Fat Loss and Glycemic Control With Omega 6 Fatty Acids in Post Menopausal Diabetic Women
In an effort to address these issues, Norris et al in their study on obese post menopausal women with Type 2 Diabetes Mellitus analyzed the effects of dietary conjugated linoleic acid (CLA) and safflower oil (SFA) on body composition.
Safflower oil is a commonly used cooking oil and conjugated linoleic acid is a compound naturally found in meat and dairy foods. CLA has been found to reduce weight and adipose tissue in various clinical trials and has been extensively promoted as a weight loss supplement.
Both the dietary oils and dairy products are composed of polyunsaturated fatty acids, which are considered as "good fats" and are associated with various health benefits. They are rich in the essential omega - 6 fatty acids (linoleic acid). A commercial mixture of CLA oil is used in most studies as the naturally occurring CLA from ruminant meats and dairy products is low in its adipose-lowering isomer. Safflower oil is a very popular cooking medium in the west.
For the study, fifty-five postmenopausal women less than 70 years with Type 2 Diabetes Mellitus were recruited. The goal of the study was to compare the effects of CLA and SAF on body weight, body composition, and adipose tissue distribution.
Subjects were randomly assigned to 2 groups in order to determine which supplement they would be taking first (CLA or SAF). The initial diet period was of 16 wk, followed by a 4-wk washout period and a second 16-wk diet period.
Subjects consumed 8 dietary oil capsules daily. Each CLA capsule contained 1.0 g CLA-80 oil and each SAF capsule contained 1.0 g SAF oil. A total of 8g dietary oil was consumed daily by all subjects.
They continued with their hypoglycemic drugs throughout the study. Women were asked to fast and abstain from taking the diabetes medications and treatment capsules the morning of each study visit. Dual-energy X-ray absorptiometry was used to assess the body composition.
With CLA supplementation a significant decrease in BMI was observed during the last half of each diet period. Total adipose mass was seen to significantly decrease with no effect on fasting glucose.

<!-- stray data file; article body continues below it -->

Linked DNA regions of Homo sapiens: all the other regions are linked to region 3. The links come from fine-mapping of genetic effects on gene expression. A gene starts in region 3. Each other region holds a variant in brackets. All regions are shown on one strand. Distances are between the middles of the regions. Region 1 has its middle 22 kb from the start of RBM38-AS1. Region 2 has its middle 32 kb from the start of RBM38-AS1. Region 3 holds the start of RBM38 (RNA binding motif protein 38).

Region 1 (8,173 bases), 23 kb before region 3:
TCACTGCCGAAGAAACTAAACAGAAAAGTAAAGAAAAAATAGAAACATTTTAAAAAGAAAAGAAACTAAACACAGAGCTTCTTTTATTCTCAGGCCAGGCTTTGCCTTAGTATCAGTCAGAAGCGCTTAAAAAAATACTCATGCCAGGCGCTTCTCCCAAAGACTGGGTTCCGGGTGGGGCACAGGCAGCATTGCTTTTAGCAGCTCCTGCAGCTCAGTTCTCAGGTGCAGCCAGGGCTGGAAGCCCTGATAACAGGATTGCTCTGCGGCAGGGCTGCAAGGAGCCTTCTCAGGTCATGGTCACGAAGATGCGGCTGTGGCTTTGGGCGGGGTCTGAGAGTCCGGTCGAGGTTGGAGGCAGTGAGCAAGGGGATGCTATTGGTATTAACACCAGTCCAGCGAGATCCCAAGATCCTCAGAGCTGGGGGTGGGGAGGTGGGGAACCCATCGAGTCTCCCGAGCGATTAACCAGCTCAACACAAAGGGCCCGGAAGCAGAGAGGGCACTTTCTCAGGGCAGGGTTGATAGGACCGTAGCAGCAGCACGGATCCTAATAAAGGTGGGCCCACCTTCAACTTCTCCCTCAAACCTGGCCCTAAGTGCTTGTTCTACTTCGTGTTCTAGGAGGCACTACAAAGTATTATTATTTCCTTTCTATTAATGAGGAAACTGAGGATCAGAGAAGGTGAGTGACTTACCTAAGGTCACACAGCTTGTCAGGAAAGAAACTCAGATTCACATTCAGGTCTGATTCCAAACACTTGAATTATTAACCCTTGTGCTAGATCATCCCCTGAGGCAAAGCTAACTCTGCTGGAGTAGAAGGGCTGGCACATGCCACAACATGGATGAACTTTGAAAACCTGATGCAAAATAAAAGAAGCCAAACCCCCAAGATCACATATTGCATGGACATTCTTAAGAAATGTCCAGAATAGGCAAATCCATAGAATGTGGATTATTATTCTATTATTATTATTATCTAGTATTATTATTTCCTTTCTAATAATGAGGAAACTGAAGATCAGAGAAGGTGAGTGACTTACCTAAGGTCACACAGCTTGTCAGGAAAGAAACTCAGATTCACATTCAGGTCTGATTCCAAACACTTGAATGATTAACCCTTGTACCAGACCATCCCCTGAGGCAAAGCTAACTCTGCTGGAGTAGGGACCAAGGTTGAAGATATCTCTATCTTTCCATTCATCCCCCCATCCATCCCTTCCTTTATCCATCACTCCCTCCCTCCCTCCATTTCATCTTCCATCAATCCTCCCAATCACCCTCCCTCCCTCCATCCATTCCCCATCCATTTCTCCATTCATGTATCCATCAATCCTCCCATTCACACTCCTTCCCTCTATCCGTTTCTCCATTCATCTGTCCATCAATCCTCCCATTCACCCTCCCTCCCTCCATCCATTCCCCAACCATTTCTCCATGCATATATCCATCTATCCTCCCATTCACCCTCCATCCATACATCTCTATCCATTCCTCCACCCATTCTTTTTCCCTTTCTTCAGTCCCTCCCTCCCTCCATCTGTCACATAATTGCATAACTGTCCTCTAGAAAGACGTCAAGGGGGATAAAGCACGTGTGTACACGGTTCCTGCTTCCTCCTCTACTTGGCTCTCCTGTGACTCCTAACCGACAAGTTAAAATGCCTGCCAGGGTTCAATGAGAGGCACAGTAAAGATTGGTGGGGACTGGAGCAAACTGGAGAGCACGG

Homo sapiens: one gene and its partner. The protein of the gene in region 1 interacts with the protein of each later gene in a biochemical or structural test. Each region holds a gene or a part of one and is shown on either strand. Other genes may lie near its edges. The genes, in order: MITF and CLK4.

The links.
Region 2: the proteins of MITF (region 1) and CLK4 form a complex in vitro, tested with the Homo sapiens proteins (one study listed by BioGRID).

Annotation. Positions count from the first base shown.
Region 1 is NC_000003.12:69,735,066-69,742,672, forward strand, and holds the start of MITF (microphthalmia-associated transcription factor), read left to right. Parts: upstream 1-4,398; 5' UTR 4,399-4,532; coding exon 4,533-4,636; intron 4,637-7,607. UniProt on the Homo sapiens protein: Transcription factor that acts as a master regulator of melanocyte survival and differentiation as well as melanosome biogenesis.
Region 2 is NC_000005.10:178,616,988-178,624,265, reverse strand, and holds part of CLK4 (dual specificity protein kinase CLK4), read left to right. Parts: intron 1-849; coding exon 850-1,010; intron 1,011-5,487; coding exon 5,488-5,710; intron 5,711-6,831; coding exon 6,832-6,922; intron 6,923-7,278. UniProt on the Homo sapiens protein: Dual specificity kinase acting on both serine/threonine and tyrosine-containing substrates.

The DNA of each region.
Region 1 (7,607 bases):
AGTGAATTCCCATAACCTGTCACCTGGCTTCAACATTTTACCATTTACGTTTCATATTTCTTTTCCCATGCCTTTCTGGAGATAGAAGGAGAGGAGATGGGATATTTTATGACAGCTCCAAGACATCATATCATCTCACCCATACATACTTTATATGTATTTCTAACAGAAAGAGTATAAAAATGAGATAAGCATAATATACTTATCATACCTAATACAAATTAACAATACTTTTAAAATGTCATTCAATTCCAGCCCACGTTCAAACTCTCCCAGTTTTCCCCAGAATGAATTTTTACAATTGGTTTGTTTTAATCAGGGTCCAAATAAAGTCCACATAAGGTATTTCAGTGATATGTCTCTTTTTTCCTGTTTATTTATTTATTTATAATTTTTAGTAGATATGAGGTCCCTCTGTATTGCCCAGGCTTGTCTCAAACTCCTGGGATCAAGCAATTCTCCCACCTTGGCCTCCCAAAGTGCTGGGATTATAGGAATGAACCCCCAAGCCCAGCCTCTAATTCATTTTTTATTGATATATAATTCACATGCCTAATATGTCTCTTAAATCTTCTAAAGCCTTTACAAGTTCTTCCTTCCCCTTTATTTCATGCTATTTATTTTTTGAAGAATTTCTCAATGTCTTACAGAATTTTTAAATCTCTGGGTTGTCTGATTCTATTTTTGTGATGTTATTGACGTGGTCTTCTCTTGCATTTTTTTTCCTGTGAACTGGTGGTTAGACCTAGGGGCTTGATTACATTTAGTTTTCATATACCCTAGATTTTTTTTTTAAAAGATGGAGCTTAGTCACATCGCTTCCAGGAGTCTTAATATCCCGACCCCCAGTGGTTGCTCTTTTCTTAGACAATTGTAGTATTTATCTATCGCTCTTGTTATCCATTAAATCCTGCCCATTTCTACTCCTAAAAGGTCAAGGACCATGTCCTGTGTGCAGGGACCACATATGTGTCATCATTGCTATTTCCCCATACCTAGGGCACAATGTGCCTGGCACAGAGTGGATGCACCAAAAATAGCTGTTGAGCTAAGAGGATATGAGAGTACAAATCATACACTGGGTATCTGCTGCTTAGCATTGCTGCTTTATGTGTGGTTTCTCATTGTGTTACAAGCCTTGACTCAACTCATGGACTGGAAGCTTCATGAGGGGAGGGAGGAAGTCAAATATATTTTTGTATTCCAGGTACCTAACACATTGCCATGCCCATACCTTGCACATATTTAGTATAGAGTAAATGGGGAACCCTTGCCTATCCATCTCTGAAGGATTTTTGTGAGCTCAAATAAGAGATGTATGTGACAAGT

On the other hand SAF significantly reduced trunk adipose mass and increased lean tissue.. SAF also significantly decreased the fasting glucose.
Weight gain, increase in the body fat levels and abdominal fat accumulation are common post menopause. These changes increase the risk of developing heart ailments and metabolic syndrome. This particular study remains the first to show that even a modest amount (1-2/3 teaspoon or 8 mL) of linoleic acid-rich oil can have a significant effect on body composition. Postmenopausal women are at risk of losing lean tissue mass. But supplementation with CLA and safflower oil on the contrary did not cause a loss of the same. Rather SAF was seen to increase the total lean tissue.
Postmenopausal women are at a risk of developing central obesity and insulin resistance. However with SAF supplementation the study reported decreased trunk adipose mass and lowered glycemia.
Keeping aside the study limitations and the unfavorable events, the findings clearly suggest that dietary supplementation with oils rich in n−6 linoleic acid helps to positively affect body composition and improve glycemic control significantly. The study thus brings forth various important findings that could help manage the debilitating lifestyle related health threats. Discovering and implementing dietary methods to reduce the risk of heart disease, diabetes and its comorbidities can be a boon to the community.
The study suggests that even a modest dose of 6.4 g/d, CLA can have a significant effect on body weight and fat mass.
Use of lower doses of CLA over a period of time can actually prove to be an effective weight-loss aid.
In the study, CLA did not appear to affect the fat burning hormones, whereas SAF increased the hormone called as adiponectin which might have been responsible for burning dietary fats. Previously conducted work on animals suggests that in the case of CLA, the fatty acid allows the body to burn calories in a heat producing way.
Experts add that long term use of any supplements that lower body fat brings forth various safety issues and questions. They suggest, that if the fat that leaves fat tissues is not utilized, then it deposits in the liver or muscles leading to insulin resistance and diabetes. Therefore the exact mechanism behind the fat burning and channelizing further needs to be understood.
CLA and the linoleic acid in safflower oil cannot be produced by the human body and must be obtained from food, or dietary supplements.
Acronyms used -
CLA - Conjugated Linoleic Acid
SFA - Safflower oil
Norris LE et al. Comparison of dietary conjugated linoleic acid with safflower oil on body composition in obese postmenopausal women with type 2 diabetes mellitus. The American Journal of Clinical Nutrition, 2009.